Push For NYRA Privatization Continues

Jan 19, 2017

Members of the thoroughbred racing industry testified in Albany this week, urging lawmakers and Governor Andrew Cuomo to re-privative the New York Racing Association. After months of delays, the governor has put re-privatization in his 2018 budget plan. 

The Senate racing committee heard testimony Tuesday from well-known figures in New York thoroughbred racing and Saratoga Springs.

Senator John Bonacic opened the meeting saying he was concerned for the breeders and horsemen in the state. Bonacic said he was disappointed by a proposal last year by Governor Cuomo to reduce NYRA funding by $13 million.

Bonacic said the cut would have affected job retention in an industry that supports 33,000 jobs in New York.

“When he’s investing these kinds of monies in the film tax credit, he’s investing these kinds of monies in Start-Up, and he wants to cut the horsemen and breeders $13 million? When for the past two years they’ve been doing quite well, showing a profit…I’m concerned about it,” said Bonacic.

NYRA, which oversees racing operations at Saratoga, Belmont, and Aqueduct, has been under state control for the past several years. The takeover came amid declining revenues, attendance, and a former board rocked with scandal.

While under state control, NYRA has turned itself around with two years of operating in the black and new investments in the tracks and betting operations.

But the calls to bring the board back to a private non-profit continued as the transition was delayed for two years by Governor Cuomo.

A bill to re-privatize the agency passed both houses of the state legislature last year but lawmakers could not come to an agreement with the governor before the end of the legislative session.

Senator Kathy Marchione, whose district includes Saratoga Race Course, said the uncertainty is hurting the industries built around racing.

“This perpetual state of limbo for NYRA isn’t serving any practical purpose, in fact, it’s doing real harm. The continued delay comes at a price. The cost to our racing industry and economy could cost tens of millions of dollars, if not hundreds of millions of dollars,” said Marchione.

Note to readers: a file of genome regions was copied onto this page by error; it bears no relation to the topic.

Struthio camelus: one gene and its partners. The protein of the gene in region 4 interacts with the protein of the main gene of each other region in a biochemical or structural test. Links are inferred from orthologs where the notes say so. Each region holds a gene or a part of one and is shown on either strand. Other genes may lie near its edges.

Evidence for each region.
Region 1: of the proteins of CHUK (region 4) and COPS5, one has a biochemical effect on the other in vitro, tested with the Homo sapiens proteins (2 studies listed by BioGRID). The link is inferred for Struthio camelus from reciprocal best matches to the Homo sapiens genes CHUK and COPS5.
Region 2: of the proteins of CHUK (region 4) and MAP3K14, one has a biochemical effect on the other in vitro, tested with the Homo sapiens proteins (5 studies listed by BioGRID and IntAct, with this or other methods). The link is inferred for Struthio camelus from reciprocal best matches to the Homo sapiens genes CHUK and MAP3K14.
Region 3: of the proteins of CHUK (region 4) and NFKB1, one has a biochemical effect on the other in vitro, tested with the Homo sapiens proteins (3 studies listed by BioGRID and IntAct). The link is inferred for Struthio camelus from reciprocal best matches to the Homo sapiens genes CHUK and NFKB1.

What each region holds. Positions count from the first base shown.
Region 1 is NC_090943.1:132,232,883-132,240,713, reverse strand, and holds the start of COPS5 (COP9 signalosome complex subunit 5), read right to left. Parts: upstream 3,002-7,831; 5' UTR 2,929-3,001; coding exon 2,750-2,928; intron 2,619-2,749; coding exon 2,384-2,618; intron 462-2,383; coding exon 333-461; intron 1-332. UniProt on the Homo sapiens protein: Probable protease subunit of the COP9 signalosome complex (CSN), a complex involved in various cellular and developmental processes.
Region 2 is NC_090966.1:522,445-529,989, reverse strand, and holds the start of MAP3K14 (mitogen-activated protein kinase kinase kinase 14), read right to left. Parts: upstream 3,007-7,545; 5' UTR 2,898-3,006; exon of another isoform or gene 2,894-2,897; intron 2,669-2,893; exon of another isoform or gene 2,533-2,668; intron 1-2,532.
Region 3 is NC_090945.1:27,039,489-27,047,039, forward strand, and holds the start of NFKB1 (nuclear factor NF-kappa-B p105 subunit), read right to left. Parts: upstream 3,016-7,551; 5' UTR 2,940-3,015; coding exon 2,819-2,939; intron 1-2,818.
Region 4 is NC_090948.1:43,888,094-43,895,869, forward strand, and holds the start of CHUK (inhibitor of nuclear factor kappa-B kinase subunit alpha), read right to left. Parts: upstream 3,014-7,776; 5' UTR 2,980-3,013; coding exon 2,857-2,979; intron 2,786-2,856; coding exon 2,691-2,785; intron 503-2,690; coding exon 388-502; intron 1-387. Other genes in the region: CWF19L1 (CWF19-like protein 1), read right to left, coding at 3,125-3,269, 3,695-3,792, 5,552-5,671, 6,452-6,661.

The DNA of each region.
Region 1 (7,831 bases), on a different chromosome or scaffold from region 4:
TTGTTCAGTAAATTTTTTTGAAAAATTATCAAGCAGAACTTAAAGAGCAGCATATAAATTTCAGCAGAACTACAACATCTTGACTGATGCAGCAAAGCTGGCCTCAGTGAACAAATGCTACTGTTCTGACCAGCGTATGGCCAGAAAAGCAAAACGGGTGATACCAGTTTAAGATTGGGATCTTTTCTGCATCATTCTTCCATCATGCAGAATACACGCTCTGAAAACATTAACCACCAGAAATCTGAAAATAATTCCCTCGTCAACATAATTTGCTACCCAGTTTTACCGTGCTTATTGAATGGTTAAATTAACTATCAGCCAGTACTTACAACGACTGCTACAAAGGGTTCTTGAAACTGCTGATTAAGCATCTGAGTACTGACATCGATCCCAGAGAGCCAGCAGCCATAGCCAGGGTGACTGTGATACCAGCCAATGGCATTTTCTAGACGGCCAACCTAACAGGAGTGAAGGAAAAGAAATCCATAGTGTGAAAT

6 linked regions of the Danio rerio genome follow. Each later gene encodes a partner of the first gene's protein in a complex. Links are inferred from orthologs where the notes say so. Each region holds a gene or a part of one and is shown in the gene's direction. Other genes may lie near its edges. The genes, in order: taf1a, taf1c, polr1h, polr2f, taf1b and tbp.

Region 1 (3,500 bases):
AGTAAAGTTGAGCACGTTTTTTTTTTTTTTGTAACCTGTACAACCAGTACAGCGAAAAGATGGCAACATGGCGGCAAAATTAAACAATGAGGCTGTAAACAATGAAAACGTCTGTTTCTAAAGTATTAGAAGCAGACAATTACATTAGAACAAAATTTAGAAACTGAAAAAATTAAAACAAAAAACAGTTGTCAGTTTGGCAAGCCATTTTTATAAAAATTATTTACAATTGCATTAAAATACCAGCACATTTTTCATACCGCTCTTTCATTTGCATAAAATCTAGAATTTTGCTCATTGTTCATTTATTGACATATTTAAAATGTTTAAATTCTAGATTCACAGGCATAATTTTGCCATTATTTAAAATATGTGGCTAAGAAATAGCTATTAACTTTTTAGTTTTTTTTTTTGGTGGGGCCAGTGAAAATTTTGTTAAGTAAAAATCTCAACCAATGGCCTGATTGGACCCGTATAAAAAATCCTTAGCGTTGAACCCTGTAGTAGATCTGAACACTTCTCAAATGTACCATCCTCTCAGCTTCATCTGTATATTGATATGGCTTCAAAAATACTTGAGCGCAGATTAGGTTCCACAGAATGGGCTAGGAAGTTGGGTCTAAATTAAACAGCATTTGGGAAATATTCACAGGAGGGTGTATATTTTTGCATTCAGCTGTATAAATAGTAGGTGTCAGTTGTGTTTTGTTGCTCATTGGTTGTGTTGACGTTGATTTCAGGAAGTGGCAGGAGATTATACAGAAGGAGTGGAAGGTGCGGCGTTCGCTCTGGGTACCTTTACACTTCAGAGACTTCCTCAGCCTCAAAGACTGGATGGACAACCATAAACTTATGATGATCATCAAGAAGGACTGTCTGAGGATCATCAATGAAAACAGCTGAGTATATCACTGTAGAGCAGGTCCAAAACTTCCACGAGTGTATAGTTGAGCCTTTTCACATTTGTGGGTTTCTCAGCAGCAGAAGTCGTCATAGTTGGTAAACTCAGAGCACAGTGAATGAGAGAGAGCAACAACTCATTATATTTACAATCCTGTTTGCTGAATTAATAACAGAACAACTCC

Testimony in support of re-privatization Tuesday came from two ex-oficio members of the NYRA re-organization board, Jeffrey Cannizzo, Executive Director of New York Thoroughbred Breeders, Inc., and Rick Violette, Jr., President of the New York Thoroughbred Horsemen’s Association.

Prior to the state takeover, both were voting members of the NYRA board, said Cannizzo.

“There’s no reason that your stakeholders with the biggest stake and investment in this industry shouldn’t have full-fledged voting rights on the board. It’s something that we’ve been actively pursuing, it’s something the Senate introduced last year as well. And we hope it happens to continue here as well,” said Cannizzo.

Cannizzo said, nationally, horse racing is contracting, but the industry is being drawn to New York. He said with certainty over the future of New York racing in place, investment would jump and more farmland would be purchased.

Testimony in support of re-privatization was also heard from Todd Shimkus, President of the Saratoga County Chamber of Commerce, and Cynthia Hollowood, who manages the Holiday Inn in Saratoga Springs and is a member of the Saratoga Race Course Community Advisory Board.

Just hours after Tuesday’s Senate hearing, Governor Cuomo briefed the media on his 2018 budget, which includes a plan for NYRA. The budget briefing says re-privatization would be “a culmination of the Governor’s multi-year effort to ensure horse racing in New York is competently managed, accountable, and transparent.”

Lieutenant Governor Kathy Hochul addressed the issue when speaking to reporters in Glens Falls the next morning.

“So we’re expecting that will be passed, hopefully by the April 1st deadline. And we’re excited about it. There was signoff by all the major parties, particularly up here in Saratoga as well, so we think it’s going to be a good transition,” said Hochul.

Hochul also said she did not expect any changes to the VLT revenue formula for NYRA.